Brett Okamoto: Experience on Ronda Rousey's side

Outside of supernatural intervention, Ronda Rousey will record her sixth UFC title defense Saturday when she demolishes Bethe Correia at UFC 190 in Rio de Janeiro.

Such is the perception heading into this weekend's bantamweight title fight.

Rousey is an absurd 17-1 betting favorite over Correia. The figure implies a win probability of 95 percent. Some might consider that too low.

The matchup is so lopsided, no one has as much as blinked at Rousey (11-0) as she has sworn to prolong Correia's suffering, rather than finish the fight quickly. Willingly extend the fight, if you will. Earlier this year, Correia made a tasteless remark pertaining to suicide and Rousey took it personally. Her father took his own life when she was 8 years old.

"I'm not purposefully going to not finish her," said Rousey, on her strategy for Correia. "But I can still drag it out to make the finish more thorough."

Rousey says her mother, AnnMaria De Mars, wasn't keen on the idea of her prolonging a cage fight -- but Rousey has made a "promise" she won't take any damage.

That doesn't sound like like the sort of promise one should be able to make in this sport, but in the case of Rousey -- who has finished her past three challengers in a combined 96 seconds -- it's hard not to take her at her word. It's hard not to believe that she has the capability of finishing Correia exactly how and when she prefers.

Where is the intrigue in that type of fight? Rousey, 28, says it's in witnessing history. The UFC's biggest mainstream star is asked frequently whether she thinks her unequaled dominance in the sport is a potentially bad thing, that might eventually turn away potential consumers.

Coming off a UFC record 14-second title win against Cat Zingano in February (and staring at a third fight against Miesha Tate later this year), Rousey admits she doesn't know. What she does know is fans should want to watch her.

"I get really mixed feedback [on that], it's 50-50," Rousey said. "People ask, 'Can you break your own record? Can you do it faster?' Or it's, 'Can you make it longer?' I think people are aware they are watching history. Even if it's a short fight, it's a historic fight. If you were around back when [boxing heavyweight champion] Mike Tyson was in his prime, knocking people out right away, and you couldn't tell your friends you saw it because you decided you had better thing to do, you would feel like an idiot.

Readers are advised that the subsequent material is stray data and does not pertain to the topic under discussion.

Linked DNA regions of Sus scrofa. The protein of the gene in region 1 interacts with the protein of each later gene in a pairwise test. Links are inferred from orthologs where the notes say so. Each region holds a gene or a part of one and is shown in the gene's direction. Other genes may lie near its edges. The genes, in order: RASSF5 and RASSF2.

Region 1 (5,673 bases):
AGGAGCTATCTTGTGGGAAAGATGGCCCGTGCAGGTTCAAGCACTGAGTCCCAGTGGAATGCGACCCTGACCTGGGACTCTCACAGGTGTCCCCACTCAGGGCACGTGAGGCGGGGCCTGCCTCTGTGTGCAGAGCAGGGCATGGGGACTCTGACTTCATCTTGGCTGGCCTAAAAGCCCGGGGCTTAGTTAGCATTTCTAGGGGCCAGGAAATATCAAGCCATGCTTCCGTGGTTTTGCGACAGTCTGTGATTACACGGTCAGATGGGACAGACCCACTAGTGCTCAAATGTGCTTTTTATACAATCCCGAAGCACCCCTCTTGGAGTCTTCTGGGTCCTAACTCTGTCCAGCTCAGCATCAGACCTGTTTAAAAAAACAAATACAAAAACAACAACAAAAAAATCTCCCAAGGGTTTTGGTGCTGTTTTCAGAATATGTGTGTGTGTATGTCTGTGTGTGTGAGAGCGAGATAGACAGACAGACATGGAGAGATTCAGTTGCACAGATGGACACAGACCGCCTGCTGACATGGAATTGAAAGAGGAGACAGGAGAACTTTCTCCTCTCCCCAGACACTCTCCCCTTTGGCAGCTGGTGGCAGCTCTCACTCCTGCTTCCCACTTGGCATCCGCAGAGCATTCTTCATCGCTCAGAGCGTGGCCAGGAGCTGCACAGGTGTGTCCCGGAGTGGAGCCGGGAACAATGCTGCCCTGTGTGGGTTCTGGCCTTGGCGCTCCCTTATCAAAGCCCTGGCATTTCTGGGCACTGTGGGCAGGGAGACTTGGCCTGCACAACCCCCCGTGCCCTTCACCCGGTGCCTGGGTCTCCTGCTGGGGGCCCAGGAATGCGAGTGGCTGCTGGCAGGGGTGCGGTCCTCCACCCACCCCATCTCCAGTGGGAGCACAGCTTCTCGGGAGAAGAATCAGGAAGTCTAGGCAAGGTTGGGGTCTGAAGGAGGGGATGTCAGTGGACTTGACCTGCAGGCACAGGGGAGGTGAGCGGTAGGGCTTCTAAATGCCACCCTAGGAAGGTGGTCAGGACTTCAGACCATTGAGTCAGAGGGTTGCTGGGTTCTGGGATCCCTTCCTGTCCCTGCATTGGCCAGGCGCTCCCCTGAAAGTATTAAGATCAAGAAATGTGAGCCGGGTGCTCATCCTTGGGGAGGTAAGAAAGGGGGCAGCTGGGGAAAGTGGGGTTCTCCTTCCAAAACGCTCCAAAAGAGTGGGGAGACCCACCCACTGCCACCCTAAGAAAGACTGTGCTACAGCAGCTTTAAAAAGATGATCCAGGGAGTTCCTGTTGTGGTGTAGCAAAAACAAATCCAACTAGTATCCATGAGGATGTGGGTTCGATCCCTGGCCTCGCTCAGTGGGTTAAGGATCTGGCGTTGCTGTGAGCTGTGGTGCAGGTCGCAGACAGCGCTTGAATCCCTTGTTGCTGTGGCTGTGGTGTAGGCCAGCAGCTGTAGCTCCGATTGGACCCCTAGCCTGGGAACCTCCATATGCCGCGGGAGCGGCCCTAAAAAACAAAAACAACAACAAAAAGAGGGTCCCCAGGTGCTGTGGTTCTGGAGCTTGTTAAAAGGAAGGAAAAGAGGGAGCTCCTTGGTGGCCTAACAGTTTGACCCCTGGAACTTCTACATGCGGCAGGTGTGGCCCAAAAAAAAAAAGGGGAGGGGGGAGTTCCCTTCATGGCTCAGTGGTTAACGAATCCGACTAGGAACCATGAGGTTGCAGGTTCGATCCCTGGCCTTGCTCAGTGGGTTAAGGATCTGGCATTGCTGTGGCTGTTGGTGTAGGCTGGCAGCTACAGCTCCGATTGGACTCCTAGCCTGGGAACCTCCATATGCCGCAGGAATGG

"What people are seeing is the absolute peak of the athletic woman's potential and that is always worth the money."

Somewhere in the shadow Rousey casts lies Correia (9-0), an undefeated challenger with a compelling backstory -- but who is more than likely nowhere near ready to give Rousey a challenge.

Correia, 32, lives and trains in Natal, Brazil. She is a former accountant who started training MMA in 2011 as a way to lose weight. She instantly fell in love with the sport and accepted a pro bout with less than one year of training.

She quit her job to pursue MMA full time, which didn't go over well with her family or spouse. They couldn't understand why she would leave a profession, which she had attained a five-year degree for, in order to pursue women's MMA (which wasn't in the UFC at that time). Eventually, Correia and her husband of four years divorced. The primary reason, she says, was her decision to chase the MMA dream.

It's likely not everyone will learn about Correia's background. Her 15 minutes of fame aren't expected to last 15 minutes. The longest any Rousey fight has lasted is just under 11.

And while we're on the subject of time, that's really what Rousey has going for her most. While Correia got into the sport four years ago to lose weight, Rousey's history in combat sports is well-documented. Her mother, the first American to win a judo world championship, had her defending impromptu armbars at an early age. Rousey is a two-time U.S. Olympian in judo, with a bronze medal from 2008. She's essentially been training to be a professional athlete her entire life.

"It sucks and it's embarrassing, but it doesn't represent what I'm capable of. It's something that can smash you or something you can learn from and I think I've learned a lot about myself from it." Cat Zingano, on her 14-second loss to Ronda Rousey at UFC 184

"When I was 12, my judo coach and I were being coached by his dad at training camp and we had to pull ourselves across the mat for 30 laps," Rousey said. "Pulling ourselves on arms and stomach. It burned all the skin off our elbows. We were all bleeding from our knees. One of my friends threw up. At the end of the day, we had trained for like six hours -- and we were 12-year-olds! I've been doing that kind of gnarly stuff for so long.

"I've had so many thousands of experiences this girl could never possibly have between when she decided MMA was cool until now. She'll never catch up."

All of this equates to somewhat of an unfair fight Saturday. Really, looking back, none of Rousey's fights have looked fair, but that hasn't mattered. Her last appearance at UFC 184 in Los Angeles produced an announced gate of $2.675 million and reportedly drew the largest pay-per-view number of her career in an event she has headlined.

The truth is, there is only one competitive fight that exists for Rousey and that's a matchup against former Strikeforce featherweight champion Cris "Cyborg" Justino.

Until that fight happens, intrigue in the UFC champ's fights is left to wondering whether Rousey might play with her food Saturday or attempt to set a new record for finish time. Given how popular she has become, that might be enough.